Machine Learning is Transforming the Supply Chain Industry
Dale Sharpe
June 14, 2024

Machine learning is encroaching on us quicker than ever. It offers many benefits, from large scale data processing to automating daily tasks to free up human hours for more personal aspects.

It also provides a layer of data security, as the amount of data seen by humans is minimal and heavy layers of encryption can be applied to a machine, unlike a human.


Within every supply chain, the demand for same-day or next-day delivery is an ever-present developing industry. Quick turnarounds in logistics is an essential service now, not a luxury. Consumers seem to perceive same-day delivery as attractive if it costs less than seven to eight percent of the basket value and conversions are more than 30% once the shipping cost is less than seven percent of basket value.

Utilising machine learning in your supply chain can help to speed up order picking and packing, for locating items, and in warehouses equipped with robotics, bringing orders for fulfilment.


We’ve all had a shipping notification, whether that be in-app, text or email. Artificial intelligence (AI) is a massive part of this; no longer is a human required to update the order status manually, it is pushed through a sequence using barcodes, locators and NFC tags.

Both you and the customer can instantly see the location and status of any one order at any given point in time. Without AI, this would be a lot trickier.


According to a survey, North America is facing a lack of suppliers’ consistency in terms of delivery and quality performance. It has been observed that a lack of skilled labour is the most significant problem in the area.

Machine learning forecasts errors that can help reduce issues up to 50% with the help of ML techniques. In turn, this helps with the labour issue, as consistent problems are shown with in-depth analytics and reporting.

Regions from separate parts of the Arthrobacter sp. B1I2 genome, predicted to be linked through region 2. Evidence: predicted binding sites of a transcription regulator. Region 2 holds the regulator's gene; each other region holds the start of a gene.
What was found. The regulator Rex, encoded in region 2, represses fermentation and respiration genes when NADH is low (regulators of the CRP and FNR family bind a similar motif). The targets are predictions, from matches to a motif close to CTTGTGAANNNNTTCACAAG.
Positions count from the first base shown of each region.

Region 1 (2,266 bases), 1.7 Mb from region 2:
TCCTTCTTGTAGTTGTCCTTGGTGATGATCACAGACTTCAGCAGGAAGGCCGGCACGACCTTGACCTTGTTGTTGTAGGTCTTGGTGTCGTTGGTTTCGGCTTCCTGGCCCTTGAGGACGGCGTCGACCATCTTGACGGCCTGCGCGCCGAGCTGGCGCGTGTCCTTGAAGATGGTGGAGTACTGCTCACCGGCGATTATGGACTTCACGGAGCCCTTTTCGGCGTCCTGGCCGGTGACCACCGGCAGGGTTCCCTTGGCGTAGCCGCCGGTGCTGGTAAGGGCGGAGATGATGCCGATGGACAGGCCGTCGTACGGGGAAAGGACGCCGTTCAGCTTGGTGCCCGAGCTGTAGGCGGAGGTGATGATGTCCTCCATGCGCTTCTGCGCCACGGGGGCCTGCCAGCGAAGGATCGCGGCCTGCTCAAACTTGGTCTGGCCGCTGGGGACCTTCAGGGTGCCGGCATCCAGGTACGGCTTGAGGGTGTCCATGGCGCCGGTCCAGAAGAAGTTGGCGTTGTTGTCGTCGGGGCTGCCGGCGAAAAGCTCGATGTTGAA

You can also track areas of problem, such as a specific retailer or distribution centre proving to be consistently problematic. Using AI to automatically generate notifications to stakeholders, management, and relevant persons can minimise admin tasks massively.


Security within the supply chain is a massive issue, especially as cybercriminals become more and more sophisticated. From DDoS attacks to ransomware, there are many techniques used to restrict access or gain data illegally.

Machine learning can help by enforcing stringent security measures, learning user behaviour to create an alert system of suspicious activity, even down to fraudulent payments.

You can then authenticate, in a multi-factor way, suspicious activity and prevent cyber-attacks at the outset, rather than them going undiscovered for hours.

While it may seem scary, machine learning and artificial intelligence propose many benefits for 3PL.

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